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Laudio 2021 Predictions: Healthcare Transformation - Accelerating out of the Pandemic

vmblog 2021 prediction series 

Industry executives and experts share their predictions for 2021.  Read them in this 13th annual series exclusive.

Healthcare Transformation - Accelerating out of the Pandemic

By Russ Richmond, CEO and Founder, Laudio

Healthcare faced unprecedented challenges last year that will carry forward into 2021 and beyond. Overnight, the pandemic environment foisted change on an industry that is slow to transition. As we witness an acceleration in healthcare innovation and transformation that is fueled by the pandemic, here are a few predictions to keep in mind for 2021.

Data, everywhere: the advent of IOT and 5g means that personal health sensors become ubiquitous in personal lives, ambulatory care, and inpatient care.  The cost of sensors is going way down, microprocessor improvements mean they utilize less power and can transmit data continuously, all bringing a new meaning to clinical surveillance.

War in the cloud: Google, Microsoft, Amazon, and Salesforce allocate more budget to healthcare cloud and continue to jockey for position as the preeminent platform for build.  As the healthcare sector continues to grow and become the largest segment of our services drive the economy, every important player will need to have a significant stake to stay relevant. 

Healthcare burnout explodes: the healthcare workforce will feel the aftershocks of the pandemic long after the vaccine begins to be administered - taking care of the workforce becomes a major theme, globally. No one is beating pots and pans to celebrate the risk-taking of caregivers anymore, yet the risks continue with nurses dying every week, families getting infected, and the moral injury that accompanies witnessing lonely deaths.

Union resurgence: unions, emboldened by the risks of the front-line workforce in the pandemic, gain negotiating power. A Biden administration will create a more conducive environment and new health systems and facilities will need to acquiesce or fight hard.

Race matters: the disproportionate health impact of the pandemic on black and brown people will be used as an important evidence point to expand healthcare benefits.  It will become a social justice issue.  Dartmouth Atlas-like efforts to map the impact of the pandemic will show that disparities deepened, that survival was directly linked to zip-codes, and that our legacy system structurally reinforced and deepened it.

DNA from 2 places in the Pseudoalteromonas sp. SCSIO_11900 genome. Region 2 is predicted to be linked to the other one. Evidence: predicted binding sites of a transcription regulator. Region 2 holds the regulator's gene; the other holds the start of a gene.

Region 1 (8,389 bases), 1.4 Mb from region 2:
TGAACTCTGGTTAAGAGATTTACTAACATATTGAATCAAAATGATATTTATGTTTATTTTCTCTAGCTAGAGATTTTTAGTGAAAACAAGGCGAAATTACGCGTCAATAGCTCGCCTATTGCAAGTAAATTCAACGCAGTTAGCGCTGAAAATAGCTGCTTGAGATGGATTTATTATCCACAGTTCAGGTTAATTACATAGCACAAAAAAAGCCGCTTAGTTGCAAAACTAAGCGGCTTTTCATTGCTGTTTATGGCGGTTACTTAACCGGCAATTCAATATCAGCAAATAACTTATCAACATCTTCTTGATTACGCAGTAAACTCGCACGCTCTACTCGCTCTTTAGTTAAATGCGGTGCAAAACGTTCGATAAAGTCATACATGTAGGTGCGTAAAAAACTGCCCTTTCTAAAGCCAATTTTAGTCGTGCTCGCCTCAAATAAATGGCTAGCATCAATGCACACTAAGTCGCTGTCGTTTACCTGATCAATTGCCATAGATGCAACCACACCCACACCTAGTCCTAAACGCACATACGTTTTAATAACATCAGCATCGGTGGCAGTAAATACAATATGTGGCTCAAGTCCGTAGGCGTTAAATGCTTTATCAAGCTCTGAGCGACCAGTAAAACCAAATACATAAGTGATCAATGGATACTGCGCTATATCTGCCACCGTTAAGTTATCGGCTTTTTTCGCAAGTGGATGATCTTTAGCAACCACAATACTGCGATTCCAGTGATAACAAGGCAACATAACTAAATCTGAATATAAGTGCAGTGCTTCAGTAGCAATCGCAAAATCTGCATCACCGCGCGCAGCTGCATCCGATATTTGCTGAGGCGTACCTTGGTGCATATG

Amazon takes health: starting with testing and pharmacy, and rapidly expanding to both telehealth and insurance, Amazon will get more than a toehold in the biggest portion of the American economy.  Amazon needs to disrupt health to continue its torrid growth rate, and its distribution and logistics network means it can provide care at home, in person when necessary, and perhaps all within the convenience of a Prime bundle.  CVS and Walgreens will be in trouble after the historic vaccination surge subsides.

The safety net expands and is super expensive: the affordable care act will be upheld, and indeed expand via better federal and state-level marketing of the programs.  However, costs do not decline, all stakeholders benefit and take more profits.  The "affordable" part of the legislation will have to wait for a public option and other payor-side efforts to be able to pass both chambers.

Epic victory lap: Epic expands its dominance in EHR and launches into the crosshairs of the feds looking at anti-competitive behavior.  Epic will expand its services into other parts of the healthcare ecosystem and will be increasingly vulnerable to claims that it does not play well with other vendors. 

Annual engagement surveys decline: the annual engagement survey will continue to be too bulky and too infrequent, and enter its final, gasping phase of relevance.  Real-time and continuous options will begin to be deployed that better serve all stakeholders, and human resources groups will increasingly have the nuanced understanding of their organization to make more nimble and impactful decisions.

At home is the place for care: at home, acute care services will be launched by every major health system in the country.  These will be delivered with better managed and more highly skilled home health workers who become specialized in various types of acute care.  Costs will go down and convenience will go up and there will be pressure to expand these programs. 


About the Author

Russ Richmond 

Dr. Russ Richmond is CEO of Laudio, a software company delivering critical infrastructure for the healthcare workforce. Russ is a recognized healthcare entrepreneur with a vision to create a platform that provides health system leadership teams and frontline managers an integrated management system that fills the gap between information and action. With Laudio, health systems dramatically improve employee engagement, increase retention, and reduce burnout. The result is that leading health systems such as Sharp, UNC Health, and Boston Medical Center use Laudio to save millions annually and reduce turnover.

Published Monday, January 25, 2021 7:50 AM by David Marshall
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